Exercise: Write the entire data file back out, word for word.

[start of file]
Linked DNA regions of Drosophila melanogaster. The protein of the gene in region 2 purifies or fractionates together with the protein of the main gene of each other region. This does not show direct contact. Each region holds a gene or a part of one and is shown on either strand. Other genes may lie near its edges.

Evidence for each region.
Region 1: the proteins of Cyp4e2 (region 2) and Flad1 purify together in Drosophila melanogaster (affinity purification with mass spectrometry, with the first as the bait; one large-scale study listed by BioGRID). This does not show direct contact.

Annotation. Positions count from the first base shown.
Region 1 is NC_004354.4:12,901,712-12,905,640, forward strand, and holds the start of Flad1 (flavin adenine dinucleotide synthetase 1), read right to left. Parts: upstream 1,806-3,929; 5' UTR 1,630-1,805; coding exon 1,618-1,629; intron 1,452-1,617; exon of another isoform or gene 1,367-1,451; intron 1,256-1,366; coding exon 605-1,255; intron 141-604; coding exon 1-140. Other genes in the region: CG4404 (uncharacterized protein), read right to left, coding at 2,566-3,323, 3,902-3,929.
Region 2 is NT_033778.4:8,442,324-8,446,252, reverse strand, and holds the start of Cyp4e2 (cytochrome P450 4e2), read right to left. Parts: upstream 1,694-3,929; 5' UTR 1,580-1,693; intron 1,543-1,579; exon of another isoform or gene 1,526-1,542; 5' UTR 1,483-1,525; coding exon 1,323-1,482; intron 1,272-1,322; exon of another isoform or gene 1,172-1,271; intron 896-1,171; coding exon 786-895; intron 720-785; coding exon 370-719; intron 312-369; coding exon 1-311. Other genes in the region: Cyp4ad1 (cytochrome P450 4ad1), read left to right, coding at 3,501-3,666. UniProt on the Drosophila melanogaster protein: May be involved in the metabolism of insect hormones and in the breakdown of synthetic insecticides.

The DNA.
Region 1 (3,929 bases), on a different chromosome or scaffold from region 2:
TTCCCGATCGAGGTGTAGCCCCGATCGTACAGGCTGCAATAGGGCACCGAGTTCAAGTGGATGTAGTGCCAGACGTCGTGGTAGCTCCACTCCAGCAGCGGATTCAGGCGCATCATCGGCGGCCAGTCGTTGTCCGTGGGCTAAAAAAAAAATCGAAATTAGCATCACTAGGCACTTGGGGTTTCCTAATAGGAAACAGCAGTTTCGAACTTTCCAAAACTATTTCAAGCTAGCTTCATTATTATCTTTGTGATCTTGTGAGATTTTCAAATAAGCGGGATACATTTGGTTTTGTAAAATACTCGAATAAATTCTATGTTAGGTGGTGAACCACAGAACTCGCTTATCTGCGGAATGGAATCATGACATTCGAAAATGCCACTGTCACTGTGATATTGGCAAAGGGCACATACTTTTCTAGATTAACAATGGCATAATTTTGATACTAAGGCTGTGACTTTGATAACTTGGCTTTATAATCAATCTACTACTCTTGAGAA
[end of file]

Linked DNA regions of Drosophila melanogaster. The protein of the gene in region 2 purifies or fractionates together with the protein of the main gene of each other region. This does not show direct contact. Each region holds a gene or a part of one and is shown on either strand. Other genes may lie near its edges.

Evidence for each region.
Region 1: the proteins of Cyp4e2 (region 2) and Flad1 purify together in Drosophila melanogaster (affinity purification with mass spectrometry, with the first as the bait; one large-scale study listed by BioGRID). This does not show direct contact.

Annotation. Positions count from the first base shown.
Region 1 is NC_004354.4:12,901,712-12,905,640, forward strand, and holds the start of Flad1 (flavin adenine dinucleotide synthetase 1), read right to left. Parts: upstream 1,806-3,929; 5' UTR 1,630-1,805; coding exon 1,618-1,629; intron 1,452-1,617; exon of another isoform or gene 1,367-1,451; intron 1,256-1,366; coding exon 605-1,255; intron 141-604; coding exon 1-140. Other genes in the region: CG4404 (uncharacterized protein), read right to left, coding at 2,566-3,323, 3,902-3,929.
Region 2 is NT_033778.4:8,442,324-8,446,252, reverse strand, and holds the start of Cyp4e2 (cytochrome P450 4e2), read right to left. Parts: upstream 1,694-3,929; 5' UTR 1,580-1,693; intron 1,543-1,579; exon of another isoform or gene 1,526-1,542; 5' UTR 1,483-1,525; coding exon 1,323-1,482; intron 1,272-1,322; exon of another isoform or gene 1,172-1,271; intron 896-1,171; coding exon 786-895; intron 720-785; coding exon 370-719; intron 312-369; coding exon 1-311. Other genes in the region: Cyp4ad1 (cytochrome P450 4ad1), read left to right, coding at 3,501-3,666. UniProt on the Drosophila melanogaster protein: May be involved in the metabolism of insect hormones and in the breakdown of synthetic insecticides.

The DNA.
Region 1 (3,929 bases), on a different chromosome or scaffold from region 2:
TTCCCGATCGAGGTGTAGCCCCGATCGTACAGGCTGCAATAGGGCACCGAGTTCAAGTGGATGTAGTGCCAGACGTCGTGGTAGCTCCACTCCAGCAGCGGATTCAGGCGCATCATCGGCGGCCAGTCGTTGTCCGTGGGCTAAAAAAAAAATCGAAATTAGCATCACTAGGCACTTGGGGTTTCCTAATAGGAAACAGCAGTTTCGAACTTTCCAAAACTATTTCAAGCTAGCTTCATTATTATCTTTGTGATCTTGTGAGATTTTCAAATAAGCGGGATACATTTGGTTTTGTAAAATACTCGAATAAATTCTATGTTAGGTGGTGAACCACAGAACTCGCTTATCTGCGGAATGGAATCATGACATTCGAAAATGCCACTGTCACTGTGATATTGGCAAAGGGCACATACTTTTCTAGATTAACAATGGCATAATTTTGATACTAAGGCTGTGACTTTGATAACTTGGCTTTATAATCAATCTACTACTCTTGAGAA